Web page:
[More answers to your concrete proposal in another email right after
Allin Cottrell schrieb:
(3) in a shell command line ("!" or "launch")
The effect in case (3) can be controlled by
set shelldir /some/path
This "set shelldir" thing is very interesting, but it seems
undocumented!? I will think about whether it can be used to solve the
temp file location issue for py4gretl.
* In the console/script context, should we pay any attention to
the GUI configuration choice of using the @userdir or the CWD as
the default for saving files? In the GUI context, this determines
the location in the filesystem at which the File, Save dialog
points initially. This could be read over into the console/script
situation, or not.
Yes I think that would be useful and intuitive, just like the other
settings there are also honored by console/script gretl.
* Related to the above, should we make a distinction between the
filenames "foo" and "./foo" for opening a file for writing in the
Yes, please. I think we actually discussed part of this issue some time
ago when I requested a change of the store/outfile behavior and you were
so kind to do it. The "only" remaining issue is the rule for "./".
The shell itself makes no such
distinction (well, it does in the case of calling executables, but
that's not what we're talking about here).
I don't understand this, can you explain?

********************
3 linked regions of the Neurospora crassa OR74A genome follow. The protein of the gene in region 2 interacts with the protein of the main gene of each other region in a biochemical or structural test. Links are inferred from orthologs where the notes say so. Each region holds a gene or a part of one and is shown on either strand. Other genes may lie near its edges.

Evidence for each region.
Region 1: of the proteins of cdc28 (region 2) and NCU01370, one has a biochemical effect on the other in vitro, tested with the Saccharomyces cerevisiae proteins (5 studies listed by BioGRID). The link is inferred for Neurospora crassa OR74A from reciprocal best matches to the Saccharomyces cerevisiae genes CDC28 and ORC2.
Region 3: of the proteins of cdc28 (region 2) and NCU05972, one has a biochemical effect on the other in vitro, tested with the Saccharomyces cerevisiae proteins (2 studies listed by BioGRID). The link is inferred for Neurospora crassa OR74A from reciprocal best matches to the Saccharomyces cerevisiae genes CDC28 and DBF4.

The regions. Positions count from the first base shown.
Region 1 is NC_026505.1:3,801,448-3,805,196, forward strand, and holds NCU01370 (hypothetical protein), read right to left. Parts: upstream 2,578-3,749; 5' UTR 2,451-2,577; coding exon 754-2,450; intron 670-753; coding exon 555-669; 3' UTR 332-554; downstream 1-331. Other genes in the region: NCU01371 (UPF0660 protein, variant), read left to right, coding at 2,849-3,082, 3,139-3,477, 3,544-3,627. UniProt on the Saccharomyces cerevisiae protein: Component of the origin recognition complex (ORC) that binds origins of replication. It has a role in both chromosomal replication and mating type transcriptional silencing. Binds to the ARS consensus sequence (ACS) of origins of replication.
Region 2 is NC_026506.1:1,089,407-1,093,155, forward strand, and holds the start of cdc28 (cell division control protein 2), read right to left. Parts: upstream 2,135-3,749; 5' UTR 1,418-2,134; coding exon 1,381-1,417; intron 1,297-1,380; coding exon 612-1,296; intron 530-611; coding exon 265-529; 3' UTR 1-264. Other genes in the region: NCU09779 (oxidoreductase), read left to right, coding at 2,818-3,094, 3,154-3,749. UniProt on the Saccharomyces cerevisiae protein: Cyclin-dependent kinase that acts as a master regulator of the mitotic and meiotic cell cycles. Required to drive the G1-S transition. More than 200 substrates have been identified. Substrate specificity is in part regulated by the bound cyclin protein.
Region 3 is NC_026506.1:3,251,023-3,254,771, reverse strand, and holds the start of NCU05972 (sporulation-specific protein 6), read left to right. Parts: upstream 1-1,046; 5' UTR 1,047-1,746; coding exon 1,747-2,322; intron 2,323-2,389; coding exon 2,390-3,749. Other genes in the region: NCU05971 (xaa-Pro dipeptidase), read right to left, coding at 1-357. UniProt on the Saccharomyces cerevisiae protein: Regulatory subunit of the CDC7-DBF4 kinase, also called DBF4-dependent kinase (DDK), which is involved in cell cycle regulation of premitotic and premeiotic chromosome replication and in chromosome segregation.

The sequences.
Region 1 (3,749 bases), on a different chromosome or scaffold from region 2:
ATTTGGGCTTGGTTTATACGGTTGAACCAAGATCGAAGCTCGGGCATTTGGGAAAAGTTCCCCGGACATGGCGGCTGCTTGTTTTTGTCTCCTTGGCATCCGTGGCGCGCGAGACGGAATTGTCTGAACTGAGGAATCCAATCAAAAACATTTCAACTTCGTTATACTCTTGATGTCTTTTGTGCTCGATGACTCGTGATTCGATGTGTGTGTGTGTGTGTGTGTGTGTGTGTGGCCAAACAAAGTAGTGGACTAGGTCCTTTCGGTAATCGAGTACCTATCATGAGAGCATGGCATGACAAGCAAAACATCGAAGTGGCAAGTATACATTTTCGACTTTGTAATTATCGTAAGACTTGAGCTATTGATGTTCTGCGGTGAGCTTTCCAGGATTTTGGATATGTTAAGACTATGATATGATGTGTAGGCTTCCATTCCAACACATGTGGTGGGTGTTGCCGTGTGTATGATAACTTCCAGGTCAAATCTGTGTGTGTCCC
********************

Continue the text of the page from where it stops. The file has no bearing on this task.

* As for setting shelldir as CWD on startup, what about (most?)
GUI users who don't even know what that directory is? From their
point of view we'd be better to let shelldir default to @userdir
-- or should we just assume that such users will never have
occasion to write such files anyway, so we can ignore them?
Yes I think we can, I don't see how anybody would be affected by
changing shelldir from an empty string to something else.
One point seems clear: packaged functions should never use "./"
filenames (or relative paths at all) unless they're very sure
what's implied (i.e. unless they have set shelldir or the
equivalent). Packages should not assume that the startup CWD
means anything, or is writable by the user.
Well py4gretl uses "./"! :-) Not because it's clean, but because
otherwise one would have to tell the user how to set her preferences for
file saving locations. At least that's what I thought, I realize there
are still things I don't know about gretl scripting. Maybe the shelldir
thing in combination with the @userdir variable makes it unnecessary, I
will think about it.
Thanks for reading,